It’s been roughly one year since Blackrock chief executive Larry Fink pronounced that asset tokenisation represented the future of markets and securities.
Almost five years have passed since the world’s first real estate asset token offering, which saw a chunk of the St. Regis Aspen resort hotel sold to investors who were keen on acquiring a portion of the prestige Colorado property.
And it’s been roughly 22 years since the foundations of tokenisation in its digital form were laid by US payments firm TrustCommerce in a token-based data security system designed to protect credit card information.
So, why hasn’t tokenisation taken off as the new asset ownership paradigm that its advocates say it represents?
“The tokenisation industry has just not been living up to its potential,” Tuck Meng Yee of Singapore-based single-family office JRT Partners told AsianInvestor. “There's been lots of talk, but because of the fact that tokenisation has to fit into TradFi [traditional finance] in order to take off, it's not giving you the benefits that it could provide.”
“Governments and existing finance institutions are not willing to go purely digital — outside of the existing TradFi infrastructure — so that's why it’s been hobbled,” he said.
“Unless governments say it’s ok to go completely digital and that they’ll sign off on that, tokenisation will not take off, because right now, for it to work, it has to sit on top of the existing infrastructure, and so a lot of its cost and speed benefits aren't realised.”
The potential benefits of tokenising an asset, by creating a digital representation of it on a blockchain, include lower transaction costs, immediate 24/7 settlement, and the ability to use smart contracts that activate when conditions predetermined by different parties are met.
Tokenisation can bring liquidity to a wide range of illiquid assets, such as real estate, art and rare objects, in addition to financial assets such as stocks, bonds, and other securities that Blackrock’s Fink sees as an inevitable and eventually ubiquitous application.
But Yee said the paradigm shift that tokenisation — and, by extension, other forms of digitalised assets — represented was currently too much of an adjustment for authorities and the finance sector to make.
“Governments want the advantages of blockchain technology without the speculation of cryptocurrencies and the rubbery ecosystem that’s characterised that universe to date, and that’s why they’re trying to fit digital assets into a system that they can accept,” he said.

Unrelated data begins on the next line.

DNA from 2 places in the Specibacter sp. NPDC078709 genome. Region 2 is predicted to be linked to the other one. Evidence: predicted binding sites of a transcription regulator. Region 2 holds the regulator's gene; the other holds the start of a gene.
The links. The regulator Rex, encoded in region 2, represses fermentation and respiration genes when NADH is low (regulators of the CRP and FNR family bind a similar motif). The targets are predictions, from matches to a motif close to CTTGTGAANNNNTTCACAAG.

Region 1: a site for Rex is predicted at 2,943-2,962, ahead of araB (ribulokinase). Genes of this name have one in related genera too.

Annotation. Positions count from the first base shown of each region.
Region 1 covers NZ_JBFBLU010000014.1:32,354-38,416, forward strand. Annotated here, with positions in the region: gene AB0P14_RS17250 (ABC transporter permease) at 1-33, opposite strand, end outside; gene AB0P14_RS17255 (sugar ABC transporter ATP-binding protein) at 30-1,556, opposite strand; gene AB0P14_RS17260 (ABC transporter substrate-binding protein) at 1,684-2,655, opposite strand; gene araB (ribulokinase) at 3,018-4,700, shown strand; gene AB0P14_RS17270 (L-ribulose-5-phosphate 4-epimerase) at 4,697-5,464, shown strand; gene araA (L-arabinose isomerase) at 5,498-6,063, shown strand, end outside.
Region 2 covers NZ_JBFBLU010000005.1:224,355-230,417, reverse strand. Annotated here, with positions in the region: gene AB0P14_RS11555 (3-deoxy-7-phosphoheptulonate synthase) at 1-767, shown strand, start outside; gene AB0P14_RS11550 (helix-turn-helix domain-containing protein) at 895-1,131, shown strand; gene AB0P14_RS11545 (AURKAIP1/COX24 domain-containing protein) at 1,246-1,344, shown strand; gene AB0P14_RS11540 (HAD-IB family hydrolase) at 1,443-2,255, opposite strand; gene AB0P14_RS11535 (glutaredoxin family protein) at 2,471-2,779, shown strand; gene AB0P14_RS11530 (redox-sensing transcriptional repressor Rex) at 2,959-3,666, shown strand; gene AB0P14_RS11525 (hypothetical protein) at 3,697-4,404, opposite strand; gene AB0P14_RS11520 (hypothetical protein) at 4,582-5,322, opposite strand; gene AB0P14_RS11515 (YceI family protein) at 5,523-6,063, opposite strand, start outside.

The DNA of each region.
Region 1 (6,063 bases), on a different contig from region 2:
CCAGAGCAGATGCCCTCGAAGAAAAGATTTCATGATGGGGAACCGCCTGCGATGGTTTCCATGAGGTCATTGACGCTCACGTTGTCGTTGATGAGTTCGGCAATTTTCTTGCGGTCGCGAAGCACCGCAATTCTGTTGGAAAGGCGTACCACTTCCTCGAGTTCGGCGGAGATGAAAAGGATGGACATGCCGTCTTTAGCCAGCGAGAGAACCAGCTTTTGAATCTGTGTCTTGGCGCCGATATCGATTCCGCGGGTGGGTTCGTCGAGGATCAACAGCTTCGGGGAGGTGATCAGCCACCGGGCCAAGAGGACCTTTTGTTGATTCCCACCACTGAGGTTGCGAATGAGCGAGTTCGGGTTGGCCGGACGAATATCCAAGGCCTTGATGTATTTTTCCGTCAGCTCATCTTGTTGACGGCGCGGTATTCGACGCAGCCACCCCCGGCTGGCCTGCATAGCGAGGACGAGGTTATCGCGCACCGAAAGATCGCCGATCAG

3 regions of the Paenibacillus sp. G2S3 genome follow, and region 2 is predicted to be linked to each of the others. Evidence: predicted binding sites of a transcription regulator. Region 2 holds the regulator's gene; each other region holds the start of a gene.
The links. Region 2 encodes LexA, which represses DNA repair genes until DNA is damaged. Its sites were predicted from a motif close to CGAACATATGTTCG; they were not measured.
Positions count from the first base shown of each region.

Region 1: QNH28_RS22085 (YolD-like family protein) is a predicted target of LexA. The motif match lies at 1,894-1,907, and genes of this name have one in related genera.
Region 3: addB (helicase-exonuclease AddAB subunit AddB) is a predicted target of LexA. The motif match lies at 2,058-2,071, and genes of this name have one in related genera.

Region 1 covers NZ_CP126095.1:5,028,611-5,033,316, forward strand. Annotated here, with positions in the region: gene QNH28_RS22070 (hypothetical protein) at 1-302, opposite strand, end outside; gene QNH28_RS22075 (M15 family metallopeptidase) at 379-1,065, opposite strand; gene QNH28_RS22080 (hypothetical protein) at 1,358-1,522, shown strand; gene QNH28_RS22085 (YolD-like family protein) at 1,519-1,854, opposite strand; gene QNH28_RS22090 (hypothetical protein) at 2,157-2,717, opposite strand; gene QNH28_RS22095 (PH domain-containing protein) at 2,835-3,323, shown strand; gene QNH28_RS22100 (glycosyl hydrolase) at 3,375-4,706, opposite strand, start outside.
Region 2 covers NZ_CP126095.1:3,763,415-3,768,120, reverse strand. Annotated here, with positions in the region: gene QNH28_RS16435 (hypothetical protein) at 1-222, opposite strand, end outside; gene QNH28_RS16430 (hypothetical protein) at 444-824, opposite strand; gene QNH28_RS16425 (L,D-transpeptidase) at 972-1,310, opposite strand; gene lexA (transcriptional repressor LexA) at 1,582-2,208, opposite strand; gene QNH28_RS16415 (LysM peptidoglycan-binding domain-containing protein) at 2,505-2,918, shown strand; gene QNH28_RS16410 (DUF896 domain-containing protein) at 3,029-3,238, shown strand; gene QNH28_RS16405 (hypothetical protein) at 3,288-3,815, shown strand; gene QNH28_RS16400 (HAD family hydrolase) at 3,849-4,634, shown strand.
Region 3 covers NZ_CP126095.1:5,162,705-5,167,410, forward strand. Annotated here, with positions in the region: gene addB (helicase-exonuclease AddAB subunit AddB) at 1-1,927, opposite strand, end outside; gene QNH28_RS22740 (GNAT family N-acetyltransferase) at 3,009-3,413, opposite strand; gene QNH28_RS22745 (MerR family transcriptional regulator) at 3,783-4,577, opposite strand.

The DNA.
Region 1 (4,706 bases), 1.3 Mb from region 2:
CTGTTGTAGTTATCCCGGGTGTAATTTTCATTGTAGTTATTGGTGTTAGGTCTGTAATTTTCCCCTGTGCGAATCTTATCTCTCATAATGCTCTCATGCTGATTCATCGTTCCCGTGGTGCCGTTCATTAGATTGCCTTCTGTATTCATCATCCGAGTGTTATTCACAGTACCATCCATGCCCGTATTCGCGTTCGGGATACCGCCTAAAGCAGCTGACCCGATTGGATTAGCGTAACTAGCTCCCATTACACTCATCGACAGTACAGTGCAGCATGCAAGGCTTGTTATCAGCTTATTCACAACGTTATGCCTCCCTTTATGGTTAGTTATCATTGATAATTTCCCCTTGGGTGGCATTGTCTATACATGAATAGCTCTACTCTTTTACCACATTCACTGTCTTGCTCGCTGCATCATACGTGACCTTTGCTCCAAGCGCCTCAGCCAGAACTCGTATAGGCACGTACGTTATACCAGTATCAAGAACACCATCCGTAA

Irfan Ahmad, head of digital asset commercialisation for Asia-Pacific (APAC) and the Middle East & North Africa at State Street Digital, took a more sanguine view of the development of asset tokenisation and the infrastructure required to realise its potential benefits.
State Street Digital
“Regulatory updates have happened in jurisdictions such as Luxembourg, Switzerland, and a few states in America, where they've allowed assets to be issued on blockchain without the usage of a central securities depository,” he said.
“So, these changes as far as infrastructure is concerned, are maybe a mechanism for how we may see the infrastructure for financial markets change over time – and these changes happen iteratively.”
FORGED UNDER PRESSURE
Henry Chong, the founder and chief executive of digital securities trading platform Fusang, said tokenisation was already gaining traction among traditional finance businesses and their asset owner clients.
“The interesting shift that’s happening right now is that, post the collapse of [cryptocurrency exchange] FTX, there's been a sea change in the market landscape. A lot of TradFi institutions now think there’s something interesting to be done in this market," he told AsianInvestor.
Ahmad said State Street had been focusing on developing tokenised products for institutional investors that were differentiated from the offerings of the digital native providers typically servicing retail customers, creating an avenue for institutional investors to jump in with more than one foot.
“Tokenisation has actually happened in real terms with cryptocurrency. If you take something like a Bitcoin and tokenise it onto another network, it changes the profile of the asset. So, you'd lock that Bitcoin in a smart contract and it would then have additional characteristics and capabilities that it didn't have as the original token. It sounds like a derivative, but you've given it a completely different flavour.
“That's something that we on the conventional side of finance are looking at, how we [can] potentially transform the way in which we think about wrapping a token or wrapping an asset in a tokenised sleeve.”
But Ben Caselin, vice president and chief strategy officer at Dubai-headquartered digital asset exchange MaskEX, and a former executive at now-shuttered Hong Kong crypto exchange AAX, said the way in which tokenisation was being framed was fundamentally flawed, and that it represented less a means of freeing up investors to exercise greater control in an ecosystem characterised by an expanded range of choices, than a means of locking them into the same structures as currently exist in TradFi.
MISSING THE POINT?
“Tokenisation is often presented as the end-game and most transformative application of blockchain technology, but that’s a very desperate, ill-informed perspective,” Caselin told AsianInvestor. “Tokenisation can be part of the ‘new finance’, but it's not really addressing the deeper problem – the problem is that we rely too much on gatekeepers, to the detriment of our financial autonomy.”
He said that tokenisation would not give asset owners any more control over their investments than they currently had.
“With tokenisation, what we're doing is just cementing the existing custodians that are going to hold those assets and tokenise them, so investors remain dependent, and assets remain ‘permissioned’ and therefore limited,” he said.